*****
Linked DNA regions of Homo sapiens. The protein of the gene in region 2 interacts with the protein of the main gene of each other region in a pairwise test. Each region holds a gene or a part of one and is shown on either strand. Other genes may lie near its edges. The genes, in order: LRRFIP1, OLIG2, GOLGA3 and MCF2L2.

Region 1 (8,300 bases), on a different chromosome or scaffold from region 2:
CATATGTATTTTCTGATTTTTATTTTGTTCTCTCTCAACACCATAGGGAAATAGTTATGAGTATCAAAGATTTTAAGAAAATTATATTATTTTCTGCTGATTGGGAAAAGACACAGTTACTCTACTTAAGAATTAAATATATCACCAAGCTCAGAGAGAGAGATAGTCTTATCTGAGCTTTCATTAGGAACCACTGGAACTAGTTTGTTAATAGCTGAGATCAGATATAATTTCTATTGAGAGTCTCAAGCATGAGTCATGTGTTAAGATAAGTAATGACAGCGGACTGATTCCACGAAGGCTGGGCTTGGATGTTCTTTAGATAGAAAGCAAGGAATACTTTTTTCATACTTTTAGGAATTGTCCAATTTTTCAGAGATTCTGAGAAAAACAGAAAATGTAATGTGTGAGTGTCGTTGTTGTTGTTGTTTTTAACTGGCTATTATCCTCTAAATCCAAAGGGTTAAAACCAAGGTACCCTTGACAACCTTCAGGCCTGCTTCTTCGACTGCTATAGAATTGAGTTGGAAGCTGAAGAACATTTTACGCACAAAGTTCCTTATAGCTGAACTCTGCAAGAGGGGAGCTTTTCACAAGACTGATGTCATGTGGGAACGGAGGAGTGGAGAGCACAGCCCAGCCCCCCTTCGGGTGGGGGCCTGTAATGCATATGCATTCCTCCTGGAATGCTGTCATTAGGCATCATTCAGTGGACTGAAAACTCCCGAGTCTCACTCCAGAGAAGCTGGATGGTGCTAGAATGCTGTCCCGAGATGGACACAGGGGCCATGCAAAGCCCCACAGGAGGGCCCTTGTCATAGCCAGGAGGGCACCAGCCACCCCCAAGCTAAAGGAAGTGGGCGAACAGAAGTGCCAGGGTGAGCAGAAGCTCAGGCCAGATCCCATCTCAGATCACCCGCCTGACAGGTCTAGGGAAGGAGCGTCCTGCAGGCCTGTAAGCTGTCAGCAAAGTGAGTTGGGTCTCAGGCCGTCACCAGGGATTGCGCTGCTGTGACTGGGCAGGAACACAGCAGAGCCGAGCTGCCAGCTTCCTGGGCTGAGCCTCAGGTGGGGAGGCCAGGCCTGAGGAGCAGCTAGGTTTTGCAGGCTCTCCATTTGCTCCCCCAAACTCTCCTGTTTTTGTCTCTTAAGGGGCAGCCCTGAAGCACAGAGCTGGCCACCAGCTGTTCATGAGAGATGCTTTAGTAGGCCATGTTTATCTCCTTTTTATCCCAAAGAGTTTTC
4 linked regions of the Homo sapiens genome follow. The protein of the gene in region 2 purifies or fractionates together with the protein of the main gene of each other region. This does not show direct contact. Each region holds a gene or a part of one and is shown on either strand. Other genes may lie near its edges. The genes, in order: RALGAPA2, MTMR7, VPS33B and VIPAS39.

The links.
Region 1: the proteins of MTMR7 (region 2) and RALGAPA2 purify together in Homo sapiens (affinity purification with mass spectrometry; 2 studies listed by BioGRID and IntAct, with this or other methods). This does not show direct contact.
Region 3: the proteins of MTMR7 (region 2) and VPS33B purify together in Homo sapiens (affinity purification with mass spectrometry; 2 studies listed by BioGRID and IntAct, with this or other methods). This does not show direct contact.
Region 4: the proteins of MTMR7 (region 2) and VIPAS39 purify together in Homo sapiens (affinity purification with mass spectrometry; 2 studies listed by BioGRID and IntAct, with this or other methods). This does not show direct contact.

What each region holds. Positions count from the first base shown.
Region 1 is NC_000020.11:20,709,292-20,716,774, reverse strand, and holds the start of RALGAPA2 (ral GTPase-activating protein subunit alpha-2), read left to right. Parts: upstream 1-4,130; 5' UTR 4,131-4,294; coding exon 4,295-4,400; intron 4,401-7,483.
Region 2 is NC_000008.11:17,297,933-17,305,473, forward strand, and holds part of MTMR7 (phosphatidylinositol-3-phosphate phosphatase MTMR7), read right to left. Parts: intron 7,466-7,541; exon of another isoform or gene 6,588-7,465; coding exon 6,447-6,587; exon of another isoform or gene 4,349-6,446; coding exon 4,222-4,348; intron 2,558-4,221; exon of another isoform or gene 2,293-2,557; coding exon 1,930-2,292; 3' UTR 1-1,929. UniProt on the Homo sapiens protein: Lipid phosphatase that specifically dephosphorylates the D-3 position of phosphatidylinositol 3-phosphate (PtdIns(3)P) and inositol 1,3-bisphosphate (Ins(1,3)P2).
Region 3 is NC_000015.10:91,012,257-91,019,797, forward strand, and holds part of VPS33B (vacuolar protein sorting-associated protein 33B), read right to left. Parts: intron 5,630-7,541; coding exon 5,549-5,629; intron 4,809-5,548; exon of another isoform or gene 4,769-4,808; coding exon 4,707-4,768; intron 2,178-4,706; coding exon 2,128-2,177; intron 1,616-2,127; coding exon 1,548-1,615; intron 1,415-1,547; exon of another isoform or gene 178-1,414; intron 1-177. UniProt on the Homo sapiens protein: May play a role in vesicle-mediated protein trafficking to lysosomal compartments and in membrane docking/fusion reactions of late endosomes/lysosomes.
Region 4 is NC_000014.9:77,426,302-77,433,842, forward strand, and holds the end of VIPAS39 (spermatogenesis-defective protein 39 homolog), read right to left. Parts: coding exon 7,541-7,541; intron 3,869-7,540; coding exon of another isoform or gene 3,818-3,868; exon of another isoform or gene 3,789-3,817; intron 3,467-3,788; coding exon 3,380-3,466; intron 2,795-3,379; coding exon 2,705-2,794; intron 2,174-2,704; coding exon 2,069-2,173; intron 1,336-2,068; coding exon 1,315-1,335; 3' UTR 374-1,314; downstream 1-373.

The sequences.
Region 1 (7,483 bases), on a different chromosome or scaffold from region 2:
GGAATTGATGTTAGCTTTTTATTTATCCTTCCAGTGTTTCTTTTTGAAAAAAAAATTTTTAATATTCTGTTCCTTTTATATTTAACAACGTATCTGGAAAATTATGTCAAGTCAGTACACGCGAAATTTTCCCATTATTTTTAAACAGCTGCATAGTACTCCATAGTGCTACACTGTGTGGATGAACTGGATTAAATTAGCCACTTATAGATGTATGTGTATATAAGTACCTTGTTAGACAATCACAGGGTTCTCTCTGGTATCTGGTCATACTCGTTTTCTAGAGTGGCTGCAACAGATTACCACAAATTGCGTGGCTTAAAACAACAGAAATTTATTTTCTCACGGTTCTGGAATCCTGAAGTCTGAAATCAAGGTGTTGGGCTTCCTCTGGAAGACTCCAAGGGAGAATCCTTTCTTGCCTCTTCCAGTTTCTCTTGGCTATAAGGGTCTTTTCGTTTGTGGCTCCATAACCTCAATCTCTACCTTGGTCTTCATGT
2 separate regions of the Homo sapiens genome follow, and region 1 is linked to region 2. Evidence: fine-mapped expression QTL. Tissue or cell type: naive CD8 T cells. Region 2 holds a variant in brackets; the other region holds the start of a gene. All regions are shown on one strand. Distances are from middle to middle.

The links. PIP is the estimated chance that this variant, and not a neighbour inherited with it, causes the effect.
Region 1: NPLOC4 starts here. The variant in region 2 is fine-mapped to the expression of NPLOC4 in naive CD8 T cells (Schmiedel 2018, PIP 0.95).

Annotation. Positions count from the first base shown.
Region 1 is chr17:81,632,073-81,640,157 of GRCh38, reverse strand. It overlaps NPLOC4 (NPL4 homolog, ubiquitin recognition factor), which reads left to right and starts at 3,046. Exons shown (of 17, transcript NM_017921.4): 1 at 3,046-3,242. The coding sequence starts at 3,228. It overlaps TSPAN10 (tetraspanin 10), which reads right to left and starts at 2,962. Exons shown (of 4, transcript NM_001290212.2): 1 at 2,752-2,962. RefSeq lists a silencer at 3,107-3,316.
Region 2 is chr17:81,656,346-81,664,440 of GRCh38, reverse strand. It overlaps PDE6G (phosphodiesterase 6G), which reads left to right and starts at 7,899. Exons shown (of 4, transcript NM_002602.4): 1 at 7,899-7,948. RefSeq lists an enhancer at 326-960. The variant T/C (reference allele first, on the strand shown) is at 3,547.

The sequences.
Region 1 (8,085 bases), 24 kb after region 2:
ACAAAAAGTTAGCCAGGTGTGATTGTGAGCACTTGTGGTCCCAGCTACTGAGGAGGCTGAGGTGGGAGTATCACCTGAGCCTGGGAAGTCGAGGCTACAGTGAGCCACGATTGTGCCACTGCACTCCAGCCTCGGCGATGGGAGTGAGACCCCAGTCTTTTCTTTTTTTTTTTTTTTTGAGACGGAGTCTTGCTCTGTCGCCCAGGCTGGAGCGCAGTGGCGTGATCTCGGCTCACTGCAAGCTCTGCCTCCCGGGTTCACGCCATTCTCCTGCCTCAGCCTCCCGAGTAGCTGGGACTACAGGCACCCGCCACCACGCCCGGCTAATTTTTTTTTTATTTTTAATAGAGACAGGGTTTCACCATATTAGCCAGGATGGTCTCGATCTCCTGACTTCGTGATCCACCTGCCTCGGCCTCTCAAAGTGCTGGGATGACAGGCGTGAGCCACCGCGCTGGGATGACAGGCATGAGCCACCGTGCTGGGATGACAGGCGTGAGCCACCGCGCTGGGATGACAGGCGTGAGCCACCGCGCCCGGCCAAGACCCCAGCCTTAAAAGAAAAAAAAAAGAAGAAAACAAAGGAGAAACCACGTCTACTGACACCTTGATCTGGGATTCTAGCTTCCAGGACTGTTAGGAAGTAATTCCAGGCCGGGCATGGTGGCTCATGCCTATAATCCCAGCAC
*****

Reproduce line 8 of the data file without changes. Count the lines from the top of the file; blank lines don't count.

Region 4: the proteins of MTMR7 (region 2) and VIPAS39 purify together in Homo sapiens (affinity purification with mass spectrometry; 2 studies listed by BioGRID and IntAct, with this or other methods). This does not show direct contact.